Expecting New Changes in Immigration

Changes in Canadian immigration are expected to be introduced this fall, and many people are hoping for an easier and faster immigration process.

Canada has once again confirmed its commitment to increase the intake of economic immigrants to the country. Several changes have already been introduced to the legislation, and more are expected in the fall of 2016.

Long-Awaited Changes

“A Canadian is a Canadian is a Canadian,” as often says the Honorable John McCallum, Minister of Immigration, Refugees, and Citizenship. As he has shared back in March, McCallum is committed to increasing Canada’s immigration capacity and ensuring that Canada remains welcoming and open to immigrants.

The first step towards that goal was to re-evaluate the changes introduced with the Strengthening Canadian Citizenship Act (Bill C-24). This controversial bill was introduced in 2014 and became a law in 2015, raising a heated discussion about what it meant to be a Canadian and to value Canadian citizenship. The most discussed part of the bill was around the issue of citizenship revocation and the notion of dual citizenship.

Thankfully, the Canadian government has decided to address the citizens’ concerns through a new Bill C-6. “Bill C-6, currently before Parliament, will make important changes to Canada’s Citizenship Act,” shares Nevena Djuricic, RCIC and Ashton’s IMCD instructor. “The bill mostly reverses changes made under the previous Bill C-24.”

“As a naturalized Canadian I am very pleased with the proposed Bill C-6. The proposed amendments recognize that naturalized citizens are no different than Canadian-born,” states Nevena.

Bill C-6

Several changes are introduced under Bill C-6, including the following:

  • Proposition not to revoke the citizenship on the ground of the national interest. As McCallum puts it, “if a person commits a crime, the person should be in jail, not at the airport”. The citizenship can still be revoked on the ground of fraud or false misrepresentation.
  • Proposition to reduce the physical presence in Canada requirement from the current four years (1,460 days) to three years (1,095 days).
  • The applicants don’t have to declare their intent to reside in Canada on their citizenship application. This gives all Canadians the freedom to move outside of Canada, as guaranteed in their Charter of Rights and Freedoms.
  • The applicants can count their time in Canada before Permanent Residency towards their physical presence requirement, up to 1 year. The supplemental 183-day physical presence requirement is also eliminated.
  • Only the applicants aged from 18-54 are required to provide proof of language proficiency (English or French), as opposed to the previous age requirement from 14-64.
  • Other changes to further enhance program integrity, including prohibiting granting citizenship under conditional sentences, prerequisite for all applicants to maintain requirements for citizenship until Oath taking, and granting citizenship officers authority to seize fraudulent documents.

According to Nevena, the proposed changes to the Citizenship Act have tremendous impact. “It shows that every Canadian citizenship has the same value and the same respect as the citizenship of those born in this country.”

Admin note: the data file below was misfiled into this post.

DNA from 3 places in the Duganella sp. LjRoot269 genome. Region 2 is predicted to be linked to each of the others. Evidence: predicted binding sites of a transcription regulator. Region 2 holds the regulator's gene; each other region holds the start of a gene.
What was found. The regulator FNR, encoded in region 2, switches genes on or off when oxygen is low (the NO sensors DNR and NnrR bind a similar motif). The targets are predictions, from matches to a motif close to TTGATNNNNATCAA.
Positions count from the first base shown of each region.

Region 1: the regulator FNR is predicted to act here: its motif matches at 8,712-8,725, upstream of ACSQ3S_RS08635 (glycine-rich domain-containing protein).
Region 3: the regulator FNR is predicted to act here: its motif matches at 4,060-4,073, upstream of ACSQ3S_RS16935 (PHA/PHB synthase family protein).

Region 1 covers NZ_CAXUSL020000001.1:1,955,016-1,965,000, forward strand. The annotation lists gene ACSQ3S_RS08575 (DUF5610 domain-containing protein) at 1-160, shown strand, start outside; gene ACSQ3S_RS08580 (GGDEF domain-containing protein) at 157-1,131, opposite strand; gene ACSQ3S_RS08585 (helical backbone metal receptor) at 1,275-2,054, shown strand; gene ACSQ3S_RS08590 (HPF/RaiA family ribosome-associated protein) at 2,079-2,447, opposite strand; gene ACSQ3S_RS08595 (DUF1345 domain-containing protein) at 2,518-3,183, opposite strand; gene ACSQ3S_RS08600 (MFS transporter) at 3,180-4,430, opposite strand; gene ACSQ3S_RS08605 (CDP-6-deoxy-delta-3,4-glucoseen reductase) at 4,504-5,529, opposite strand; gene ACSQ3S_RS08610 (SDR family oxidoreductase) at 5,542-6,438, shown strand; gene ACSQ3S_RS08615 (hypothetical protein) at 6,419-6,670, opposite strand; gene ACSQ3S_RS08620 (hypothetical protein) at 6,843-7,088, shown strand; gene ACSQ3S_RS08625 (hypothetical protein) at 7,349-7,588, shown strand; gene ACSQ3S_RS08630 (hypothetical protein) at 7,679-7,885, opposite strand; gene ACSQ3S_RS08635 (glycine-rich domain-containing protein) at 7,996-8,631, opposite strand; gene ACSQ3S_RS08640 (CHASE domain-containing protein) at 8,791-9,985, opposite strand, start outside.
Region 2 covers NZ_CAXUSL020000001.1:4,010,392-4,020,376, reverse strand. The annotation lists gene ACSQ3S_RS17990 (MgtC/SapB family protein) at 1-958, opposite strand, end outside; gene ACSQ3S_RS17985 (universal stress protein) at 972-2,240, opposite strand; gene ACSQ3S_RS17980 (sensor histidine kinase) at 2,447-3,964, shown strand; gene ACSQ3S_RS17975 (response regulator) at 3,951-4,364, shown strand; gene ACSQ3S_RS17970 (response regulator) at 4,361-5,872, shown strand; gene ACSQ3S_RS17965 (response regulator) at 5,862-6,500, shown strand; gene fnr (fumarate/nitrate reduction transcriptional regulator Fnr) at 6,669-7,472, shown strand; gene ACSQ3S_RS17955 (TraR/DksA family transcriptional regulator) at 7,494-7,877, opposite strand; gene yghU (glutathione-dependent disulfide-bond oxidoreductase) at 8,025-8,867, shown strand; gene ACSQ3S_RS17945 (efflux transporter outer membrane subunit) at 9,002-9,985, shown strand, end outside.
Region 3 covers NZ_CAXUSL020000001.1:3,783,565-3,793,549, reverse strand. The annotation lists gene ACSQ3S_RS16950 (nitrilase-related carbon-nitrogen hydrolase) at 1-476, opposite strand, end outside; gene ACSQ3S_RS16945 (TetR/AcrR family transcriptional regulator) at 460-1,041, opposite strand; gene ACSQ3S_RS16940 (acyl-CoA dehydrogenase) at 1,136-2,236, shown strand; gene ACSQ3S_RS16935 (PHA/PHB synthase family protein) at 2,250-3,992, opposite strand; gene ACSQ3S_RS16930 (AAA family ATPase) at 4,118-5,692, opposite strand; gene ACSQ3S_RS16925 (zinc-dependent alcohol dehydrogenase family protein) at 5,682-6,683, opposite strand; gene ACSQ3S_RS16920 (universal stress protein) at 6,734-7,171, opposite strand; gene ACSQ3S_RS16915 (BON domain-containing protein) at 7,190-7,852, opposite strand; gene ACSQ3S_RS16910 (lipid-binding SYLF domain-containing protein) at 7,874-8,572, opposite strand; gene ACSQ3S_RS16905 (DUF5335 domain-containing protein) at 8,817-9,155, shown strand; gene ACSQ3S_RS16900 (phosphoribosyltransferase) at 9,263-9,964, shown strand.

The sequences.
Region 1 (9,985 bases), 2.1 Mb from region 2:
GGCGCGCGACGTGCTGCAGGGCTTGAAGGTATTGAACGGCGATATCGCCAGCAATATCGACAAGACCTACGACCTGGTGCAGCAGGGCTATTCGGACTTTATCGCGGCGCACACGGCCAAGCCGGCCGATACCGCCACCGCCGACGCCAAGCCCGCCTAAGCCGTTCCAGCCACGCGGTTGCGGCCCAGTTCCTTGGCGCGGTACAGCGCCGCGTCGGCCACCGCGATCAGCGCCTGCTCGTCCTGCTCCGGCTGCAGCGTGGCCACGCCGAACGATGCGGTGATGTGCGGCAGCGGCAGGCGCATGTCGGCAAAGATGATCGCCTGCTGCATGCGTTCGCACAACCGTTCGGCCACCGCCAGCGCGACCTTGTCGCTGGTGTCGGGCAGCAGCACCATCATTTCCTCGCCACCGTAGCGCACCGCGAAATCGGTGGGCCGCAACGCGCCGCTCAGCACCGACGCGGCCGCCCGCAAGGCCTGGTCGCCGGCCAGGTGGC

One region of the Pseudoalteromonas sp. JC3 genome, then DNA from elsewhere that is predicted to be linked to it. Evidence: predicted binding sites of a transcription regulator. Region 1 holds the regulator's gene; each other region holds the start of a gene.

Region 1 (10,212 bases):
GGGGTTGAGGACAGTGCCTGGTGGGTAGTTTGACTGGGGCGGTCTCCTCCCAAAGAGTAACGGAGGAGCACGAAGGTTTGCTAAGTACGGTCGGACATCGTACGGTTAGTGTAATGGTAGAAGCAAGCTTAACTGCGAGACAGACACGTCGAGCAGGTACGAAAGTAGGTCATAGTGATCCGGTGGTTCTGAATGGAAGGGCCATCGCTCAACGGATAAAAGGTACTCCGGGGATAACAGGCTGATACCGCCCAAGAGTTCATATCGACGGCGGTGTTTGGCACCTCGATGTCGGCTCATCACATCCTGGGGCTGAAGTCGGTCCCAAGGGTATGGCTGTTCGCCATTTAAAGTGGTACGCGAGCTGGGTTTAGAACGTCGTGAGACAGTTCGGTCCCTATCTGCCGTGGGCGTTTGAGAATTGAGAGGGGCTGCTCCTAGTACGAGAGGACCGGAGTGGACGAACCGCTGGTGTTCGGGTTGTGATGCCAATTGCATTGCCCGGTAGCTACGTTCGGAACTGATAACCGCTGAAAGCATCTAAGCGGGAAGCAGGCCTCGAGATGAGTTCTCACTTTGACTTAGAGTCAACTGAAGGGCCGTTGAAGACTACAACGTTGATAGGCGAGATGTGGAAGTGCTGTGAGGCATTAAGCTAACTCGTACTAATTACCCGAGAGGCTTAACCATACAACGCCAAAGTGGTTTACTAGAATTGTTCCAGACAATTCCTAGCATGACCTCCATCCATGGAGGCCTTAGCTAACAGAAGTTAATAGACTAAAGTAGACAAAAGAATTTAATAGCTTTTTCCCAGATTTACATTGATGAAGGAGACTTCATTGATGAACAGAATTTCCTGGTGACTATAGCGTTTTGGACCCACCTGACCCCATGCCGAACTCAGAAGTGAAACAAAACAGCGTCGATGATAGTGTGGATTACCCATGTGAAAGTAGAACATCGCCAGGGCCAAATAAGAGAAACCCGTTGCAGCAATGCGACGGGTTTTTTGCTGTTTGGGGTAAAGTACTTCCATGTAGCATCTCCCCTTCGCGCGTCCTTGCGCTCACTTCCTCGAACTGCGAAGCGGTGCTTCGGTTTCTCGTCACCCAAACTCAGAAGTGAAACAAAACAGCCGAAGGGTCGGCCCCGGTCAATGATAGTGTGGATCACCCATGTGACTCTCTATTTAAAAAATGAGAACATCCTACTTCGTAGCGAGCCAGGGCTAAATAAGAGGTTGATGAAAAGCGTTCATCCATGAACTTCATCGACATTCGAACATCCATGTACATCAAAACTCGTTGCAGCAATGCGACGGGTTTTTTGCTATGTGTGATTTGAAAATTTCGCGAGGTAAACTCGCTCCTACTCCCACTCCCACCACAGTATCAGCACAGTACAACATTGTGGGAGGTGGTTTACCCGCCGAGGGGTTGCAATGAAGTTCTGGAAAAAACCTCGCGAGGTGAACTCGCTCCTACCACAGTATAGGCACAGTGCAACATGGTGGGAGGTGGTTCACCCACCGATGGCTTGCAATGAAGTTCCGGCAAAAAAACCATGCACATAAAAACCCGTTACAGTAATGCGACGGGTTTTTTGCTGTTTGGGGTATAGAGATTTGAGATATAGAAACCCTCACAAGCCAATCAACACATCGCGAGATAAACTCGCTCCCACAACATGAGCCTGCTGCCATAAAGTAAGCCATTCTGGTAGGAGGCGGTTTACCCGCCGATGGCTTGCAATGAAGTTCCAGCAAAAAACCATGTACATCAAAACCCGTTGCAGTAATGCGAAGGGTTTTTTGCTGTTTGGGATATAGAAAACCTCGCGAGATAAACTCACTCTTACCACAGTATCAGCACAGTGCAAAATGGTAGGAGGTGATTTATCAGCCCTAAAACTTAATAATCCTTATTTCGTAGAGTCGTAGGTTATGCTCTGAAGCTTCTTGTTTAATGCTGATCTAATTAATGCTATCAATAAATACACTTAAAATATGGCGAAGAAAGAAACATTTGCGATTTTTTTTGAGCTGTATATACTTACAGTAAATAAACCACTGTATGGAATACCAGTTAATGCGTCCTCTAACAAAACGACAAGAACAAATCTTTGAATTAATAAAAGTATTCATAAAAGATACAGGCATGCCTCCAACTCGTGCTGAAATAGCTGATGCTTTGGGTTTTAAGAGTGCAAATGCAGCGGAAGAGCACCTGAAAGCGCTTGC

“The ultimate job of any government, regardless of their political agenda, is to promote good governance, inclusively and accountability, and that is what Bill C-6 will do.”

The bill was passed in the the House of Commons on July 19, 2016 following the third reading. For more detailed overview, please visit the Government of Canada website.

Further Changes

The two groups that are especially anxious to see the changes in immigration are those under the Family Class and the Canadian Experience Class.

“We’re working to meet our single most important commitment to reduce the processing time for family class,” said McCallum during his recent visit to the Peel region. “Right now, it takes approximately two years for a husband and wife to be reunited… it is unacceptable.”

As for international students, we have often heard McCallum say that “there is no group better equipped to be future Canadians than international students”. Being young, educated, and proficient in English or French makes international students great candidates for immigration. Now the goal is ensuring that the current immigration system reflects that.

There is also another group that will benefit from the future immigration changes. “We are determined to make it easier for people – particularly for visitor visas, weddings and funerals,” shared McCallum.

We are yet to see what changes in immigration will be introduced later this year.

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  1. Shaukat Mahmood Bajwa says:

    So much delay for implementation of Bill C-6 is not understandable. The effecties are eagerly waiting.

  2. Tanveer Ahmad says:

    Honourable John McCallum, Minister of Immigration, Refugees and Citizenship touched the lives of countless Canadian residents who are eager to assimilate fully as Canadian citizens and stand proud of their new identity – I am one of them

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